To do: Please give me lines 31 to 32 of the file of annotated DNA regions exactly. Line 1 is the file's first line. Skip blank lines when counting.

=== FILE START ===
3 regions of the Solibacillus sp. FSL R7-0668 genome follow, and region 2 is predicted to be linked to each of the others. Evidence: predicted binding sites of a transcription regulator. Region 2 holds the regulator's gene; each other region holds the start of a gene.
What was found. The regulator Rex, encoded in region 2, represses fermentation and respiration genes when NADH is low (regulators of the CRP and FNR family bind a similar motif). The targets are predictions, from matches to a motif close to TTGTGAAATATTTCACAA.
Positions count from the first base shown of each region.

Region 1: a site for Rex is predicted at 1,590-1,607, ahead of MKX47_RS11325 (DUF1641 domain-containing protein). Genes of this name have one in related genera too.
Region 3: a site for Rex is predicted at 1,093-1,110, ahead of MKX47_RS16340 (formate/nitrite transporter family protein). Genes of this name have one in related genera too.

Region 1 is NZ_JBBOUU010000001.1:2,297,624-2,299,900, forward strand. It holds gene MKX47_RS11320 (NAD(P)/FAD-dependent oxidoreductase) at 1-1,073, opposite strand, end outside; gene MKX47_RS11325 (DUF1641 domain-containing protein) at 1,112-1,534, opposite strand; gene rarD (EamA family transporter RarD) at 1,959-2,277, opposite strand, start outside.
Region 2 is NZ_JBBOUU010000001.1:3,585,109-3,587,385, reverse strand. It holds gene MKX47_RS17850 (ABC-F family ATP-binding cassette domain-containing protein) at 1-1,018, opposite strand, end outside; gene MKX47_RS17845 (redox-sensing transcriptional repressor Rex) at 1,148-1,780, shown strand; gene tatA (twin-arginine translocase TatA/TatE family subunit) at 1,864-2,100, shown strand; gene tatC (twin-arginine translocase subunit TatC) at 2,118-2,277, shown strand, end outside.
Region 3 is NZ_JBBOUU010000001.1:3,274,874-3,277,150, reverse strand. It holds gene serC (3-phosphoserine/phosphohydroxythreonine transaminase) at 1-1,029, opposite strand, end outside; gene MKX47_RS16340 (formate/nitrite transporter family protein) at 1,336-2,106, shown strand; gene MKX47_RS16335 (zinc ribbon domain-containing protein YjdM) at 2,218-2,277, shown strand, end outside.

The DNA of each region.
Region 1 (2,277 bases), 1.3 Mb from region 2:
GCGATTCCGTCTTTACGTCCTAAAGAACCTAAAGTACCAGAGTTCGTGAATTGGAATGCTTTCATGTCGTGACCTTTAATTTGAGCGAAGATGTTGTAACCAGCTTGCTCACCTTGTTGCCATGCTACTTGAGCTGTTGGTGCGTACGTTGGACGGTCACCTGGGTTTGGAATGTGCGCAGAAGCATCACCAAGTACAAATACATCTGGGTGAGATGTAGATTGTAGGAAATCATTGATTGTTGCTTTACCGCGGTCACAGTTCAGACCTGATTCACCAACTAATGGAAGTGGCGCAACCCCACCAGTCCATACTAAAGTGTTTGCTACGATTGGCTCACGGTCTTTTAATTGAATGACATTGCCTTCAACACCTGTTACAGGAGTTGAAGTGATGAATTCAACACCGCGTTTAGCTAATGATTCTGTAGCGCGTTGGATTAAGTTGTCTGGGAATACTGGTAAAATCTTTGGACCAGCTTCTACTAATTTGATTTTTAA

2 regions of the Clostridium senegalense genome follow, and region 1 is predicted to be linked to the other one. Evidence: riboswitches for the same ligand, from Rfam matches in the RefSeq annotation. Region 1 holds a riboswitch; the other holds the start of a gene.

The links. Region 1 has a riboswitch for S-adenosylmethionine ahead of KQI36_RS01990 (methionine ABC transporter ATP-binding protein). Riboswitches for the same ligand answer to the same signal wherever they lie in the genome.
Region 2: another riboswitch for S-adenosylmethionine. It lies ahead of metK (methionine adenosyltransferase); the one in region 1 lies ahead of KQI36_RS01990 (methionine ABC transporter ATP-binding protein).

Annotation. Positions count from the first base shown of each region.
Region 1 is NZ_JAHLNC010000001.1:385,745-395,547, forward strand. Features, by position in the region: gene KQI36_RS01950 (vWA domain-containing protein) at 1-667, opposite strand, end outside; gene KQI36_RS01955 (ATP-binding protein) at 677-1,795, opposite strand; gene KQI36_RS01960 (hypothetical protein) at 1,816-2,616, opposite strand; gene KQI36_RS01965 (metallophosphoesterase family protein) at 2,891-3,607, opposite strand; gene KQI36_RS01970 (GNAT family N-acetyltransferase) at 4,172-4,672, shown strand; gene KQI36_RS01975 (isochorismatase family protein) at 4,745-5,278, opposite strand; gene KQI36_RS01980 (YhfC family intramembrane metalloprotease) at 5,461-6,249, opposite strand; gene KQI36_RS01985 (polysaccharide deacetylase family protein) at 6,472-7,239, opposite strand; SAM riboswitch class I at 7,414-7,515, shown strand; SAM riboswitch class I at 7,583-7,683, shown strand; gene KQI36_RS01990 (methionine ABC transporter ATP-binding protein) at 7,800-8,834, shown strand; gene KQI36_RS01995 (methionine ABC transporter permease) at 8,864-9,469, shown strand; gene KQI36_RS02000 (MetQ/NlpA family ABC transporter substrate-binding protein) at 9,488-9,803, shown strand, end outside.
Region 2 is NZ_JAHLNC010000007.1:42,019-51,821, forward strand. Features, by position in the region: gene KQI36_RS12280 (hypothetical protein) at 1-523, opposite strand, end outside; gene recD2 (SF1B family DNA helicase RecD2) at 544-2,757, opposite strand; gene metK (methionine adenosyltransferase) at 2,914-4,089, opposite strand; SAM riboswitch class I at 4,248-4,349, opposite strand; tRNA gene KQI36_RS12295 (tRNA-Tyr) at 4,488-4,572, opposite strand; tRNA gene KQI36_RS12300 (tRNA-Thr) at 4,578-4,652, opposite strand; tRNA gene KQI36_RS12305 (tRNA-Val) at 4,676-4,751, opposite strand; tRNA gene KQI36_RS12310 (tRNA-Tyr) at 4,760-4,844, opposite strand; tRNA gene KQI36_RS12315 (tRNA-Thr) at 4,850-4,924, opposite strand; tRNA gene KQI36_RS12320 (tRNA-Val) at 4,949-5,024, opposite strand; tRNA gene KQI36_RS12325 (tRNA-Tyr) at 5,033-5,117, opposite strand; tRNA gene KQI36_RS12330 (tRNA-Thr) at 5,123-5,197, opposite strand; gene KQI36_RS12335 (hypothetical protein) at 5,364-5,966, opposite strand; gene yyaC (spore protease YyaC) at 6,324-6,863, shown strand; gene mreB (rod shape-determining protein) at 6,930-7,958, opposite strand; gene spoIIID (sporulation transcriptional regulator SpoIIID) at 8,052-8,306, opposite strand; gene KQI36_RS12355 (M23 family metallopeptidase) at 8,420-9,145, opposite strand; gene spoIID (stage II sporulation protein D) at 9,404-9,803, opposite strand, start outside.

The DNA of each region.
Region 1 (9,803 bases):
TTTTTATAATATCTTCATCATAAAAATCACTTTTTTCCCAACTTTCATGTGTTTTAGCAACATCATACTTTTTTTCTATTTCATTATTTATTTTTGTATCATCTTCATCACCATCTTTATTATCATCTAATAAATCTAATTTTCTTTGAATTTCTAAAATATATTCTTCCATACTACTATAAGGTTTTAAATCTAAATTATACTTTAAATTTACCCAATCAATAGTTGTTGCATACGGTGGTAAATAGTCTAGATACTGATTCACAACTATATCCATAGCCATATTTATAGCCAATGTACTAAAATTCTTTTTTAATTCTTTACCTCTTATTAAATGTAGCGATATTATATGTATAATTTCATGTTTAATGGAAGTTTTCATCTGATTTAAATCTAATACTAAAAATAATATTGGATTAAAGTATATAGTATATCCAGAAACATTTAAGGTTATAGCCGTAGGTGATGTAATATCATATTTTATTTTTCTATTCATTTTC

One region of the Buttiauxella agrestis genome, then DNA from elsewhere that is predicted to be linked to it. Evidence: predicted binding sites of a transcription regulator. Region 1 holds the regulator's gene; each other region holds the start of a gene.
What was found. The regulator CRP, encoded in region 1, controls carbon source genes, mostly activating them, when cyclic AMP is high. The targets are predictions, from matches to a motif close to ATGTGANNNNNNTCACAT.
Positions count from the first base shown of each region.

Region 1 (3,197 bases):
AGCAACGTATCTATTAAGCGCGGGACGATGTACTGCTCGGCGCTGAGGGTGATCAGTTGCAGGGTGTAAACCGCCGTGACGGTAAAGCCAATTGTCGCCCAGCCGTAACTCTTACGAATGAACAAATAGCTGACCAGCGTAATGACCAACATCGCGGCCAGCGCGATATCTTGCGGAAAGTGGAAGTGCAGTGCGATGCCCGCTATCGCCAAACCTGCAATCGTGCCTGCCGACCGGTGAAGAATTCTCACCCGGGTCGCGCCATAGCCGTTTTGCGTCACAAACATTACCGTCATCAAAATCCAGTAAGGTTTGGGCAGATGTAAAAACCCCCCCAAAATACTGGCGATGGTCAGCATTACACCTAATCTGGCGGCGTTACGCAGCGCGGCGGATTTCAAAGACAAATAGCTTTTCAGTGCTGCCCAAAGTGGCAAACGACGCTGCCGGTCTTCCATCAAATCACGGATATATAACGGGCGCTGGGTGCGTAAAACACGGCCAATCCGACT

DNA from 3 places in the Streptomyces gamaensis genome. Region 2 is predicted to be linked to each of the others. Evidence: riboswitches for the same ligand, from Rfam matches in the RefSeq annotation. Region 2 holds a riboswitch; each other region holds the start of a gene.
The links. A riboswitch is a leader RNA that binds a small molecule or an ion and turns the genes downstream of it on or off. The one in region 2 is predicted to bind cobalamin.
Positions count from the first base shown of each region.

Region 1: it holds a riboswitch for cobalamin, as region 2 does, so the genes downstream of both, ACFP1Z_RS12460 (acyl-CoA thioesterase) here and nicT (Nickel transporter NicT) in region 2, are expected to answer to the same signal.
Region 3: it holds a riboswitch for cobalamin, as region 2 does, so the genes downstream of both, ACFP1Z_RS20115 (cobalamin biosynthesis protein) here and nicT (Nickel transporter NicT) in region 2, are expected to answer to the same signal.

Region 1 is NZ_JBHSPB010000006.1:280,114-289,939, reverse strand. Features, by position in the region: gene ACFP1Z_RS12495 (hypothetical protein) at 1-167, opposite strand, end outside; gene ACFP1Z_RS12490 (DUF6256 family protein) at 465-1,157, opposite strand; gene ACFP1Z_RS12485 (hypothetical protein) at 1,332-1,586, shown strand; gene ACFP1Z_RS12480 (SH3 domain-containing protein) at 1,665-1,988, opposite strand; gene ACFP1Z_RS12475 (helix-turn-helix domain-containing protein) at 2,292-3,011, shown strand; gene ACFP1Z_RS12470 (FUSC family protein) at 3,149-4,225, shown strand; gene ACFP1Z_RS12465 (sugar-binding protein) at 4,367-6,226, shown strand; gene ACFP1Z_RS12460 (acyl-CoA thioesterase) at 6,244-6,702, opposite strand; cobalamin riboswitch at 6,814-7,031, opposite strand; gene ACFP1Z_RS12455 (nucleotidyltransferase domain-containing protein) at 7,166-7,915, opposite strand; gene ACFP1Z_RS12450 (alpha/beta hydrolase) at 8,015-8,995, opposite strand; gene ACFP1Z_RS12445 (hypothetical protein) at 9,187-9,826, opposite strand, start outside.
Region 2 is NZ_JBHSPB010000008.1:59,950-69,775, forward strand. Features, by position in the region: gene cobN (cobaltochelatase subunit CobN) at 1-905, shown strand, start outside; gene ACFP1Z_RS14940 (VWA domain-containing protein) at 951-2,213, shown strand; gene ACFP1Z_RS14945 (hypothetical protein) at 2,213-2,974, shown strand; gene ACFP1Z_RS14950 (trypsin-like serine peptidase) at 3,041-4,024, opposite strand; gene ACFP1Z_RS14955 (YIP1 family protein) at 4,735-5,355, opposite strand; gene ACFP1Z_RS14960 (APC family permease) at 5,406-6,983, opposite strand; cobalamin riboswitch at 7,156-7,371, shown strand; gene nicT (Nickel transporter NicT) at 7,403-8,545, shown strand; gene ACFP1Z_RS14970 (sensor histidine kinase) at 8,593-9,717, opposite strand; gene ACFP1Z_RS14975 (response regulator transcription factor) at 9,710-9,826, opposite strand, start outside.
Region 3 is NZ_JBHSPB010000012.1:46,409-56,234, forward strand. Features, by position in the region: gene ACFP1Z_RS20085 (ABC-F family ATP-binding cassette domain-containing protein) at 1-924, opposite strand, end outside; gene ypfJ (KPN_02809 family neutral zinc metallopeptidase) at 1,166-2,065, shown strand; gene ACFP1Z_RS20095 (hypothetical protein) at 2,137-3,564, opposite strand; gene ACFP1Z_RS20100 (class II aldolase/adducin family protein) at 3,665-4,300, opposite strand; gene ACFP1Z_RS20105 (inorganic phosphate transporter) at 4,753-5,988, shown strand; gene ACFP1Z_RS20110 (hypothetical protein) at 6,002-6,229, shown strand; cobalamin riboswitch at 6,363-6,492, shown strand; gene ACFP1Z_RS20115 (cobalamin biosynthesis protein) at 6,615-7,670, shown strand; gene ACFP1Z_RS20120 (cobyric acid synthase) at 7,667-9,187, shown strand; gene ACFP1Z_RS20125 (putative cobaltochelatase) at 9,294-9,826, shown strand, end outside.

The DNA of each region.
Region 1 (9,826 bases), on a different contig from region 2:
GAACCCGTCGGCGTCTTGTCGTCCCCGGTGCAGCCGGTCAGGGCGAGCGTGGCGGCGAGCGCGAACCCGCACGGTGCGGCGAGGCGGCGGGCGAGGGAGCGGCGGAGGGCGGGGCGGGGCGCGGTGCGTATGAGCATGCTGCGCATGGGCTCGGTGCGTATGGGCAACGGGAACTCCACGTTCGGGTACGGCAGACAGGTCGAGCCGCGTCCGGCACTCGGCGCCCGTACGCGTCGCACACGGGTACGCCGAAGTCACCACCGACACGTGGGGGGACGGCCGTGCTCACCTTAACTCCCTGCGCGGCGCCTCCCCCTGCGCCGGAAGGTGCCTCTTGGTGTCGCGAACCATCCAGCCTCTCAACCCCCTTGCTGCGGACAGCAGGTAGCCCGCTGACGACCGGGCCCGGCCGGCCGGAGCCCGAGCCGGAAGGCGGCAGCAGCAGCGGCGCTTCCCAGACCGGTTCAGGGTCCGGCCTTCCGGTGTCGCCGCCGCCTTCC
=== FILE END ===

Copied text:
Region 1 is NZ_JBHSPB010000006.1:280,114-289,939, reverse strand. Features, by position in the region: gene ACFP1Z_RS12495 (hypothetical protein) at 1-167, opposite strand, end outside; gene ACFP1Z_RS12490 (DUF6256 family protein) at 465-1,157, opposite strand; gene ACFP1Z_RS12485 (hypothetical protein) at 1,332-1,586, shown strand; gene ACFP1Z_RS12480 (SH3 domain-containing protein) at 1,665-1,988, opposite strand; gene ACFP1Z_RS12475 (helix-turn-helix domain-containing protein) at 2,292-3,011, shown strand; gene ACFP1Z_RS12470 (FUSC family protein) at 3,149-4,225, shown strand; gene ACFP1Z_RS12465 (sugar-binding protein) at 4,367-6,226, shown strand; gene ACFP1Z_RS12460 (acyl-CoA thioesterase) at 6,244-6,702, opposite strand; cobalamin riboswitch at 6,814-7,031, opposite strand; gene ACFP1Z_RS12455 (nucleotidyltransferase domain-containing protein) at 7,166-7,915, opposite strand; gene ACFP1Z_RS12450 (alpha/beta hydrolase) at 8,015-8,995, opposite strand; gene ACFP1Z_RS12445 (hypothetical protein) at 9,187-9,826, opposite strand, start outside.
Region 2 is NZ_JBHSPB010000008.1:59,950-69,775, forward strand. Features, by position in the region: gene cobN (cobaltochelatase subunit CobN) at 1-905, shown strand, start outside; gene ACFP1Z_RS14940 (VWA domain-containing protein) at 951-2,213, shown strand; gene ACFP1Z_RS14945 (hypothetical protein) at 2,213-2,974, shown strand; gene ACFP1Z_RS14950 (trypsin-like serine peptidase) at 3,041-4,024, opposite strand; gene ACFP1Z_RS14955 (YIP1 family protein) at 4,735-5,355, opposite strand; gene ACFP1Z_RS14960 (APC family permease) at 5,406-6,983, opposite strand; cobalamin riboswitch at 7,156-7,371, shown strand; gene nicT (Nickel transporter NicT) at 7,403-8,545, shown strand; gene ACFP1Z_RS14970 (sensor histidine kinase) at 8,593-9,717, opposite strand; gene ACFP1Z_RS14975 (response regulator transcription factor) at 9,710-9,826, opposite strand, start outside.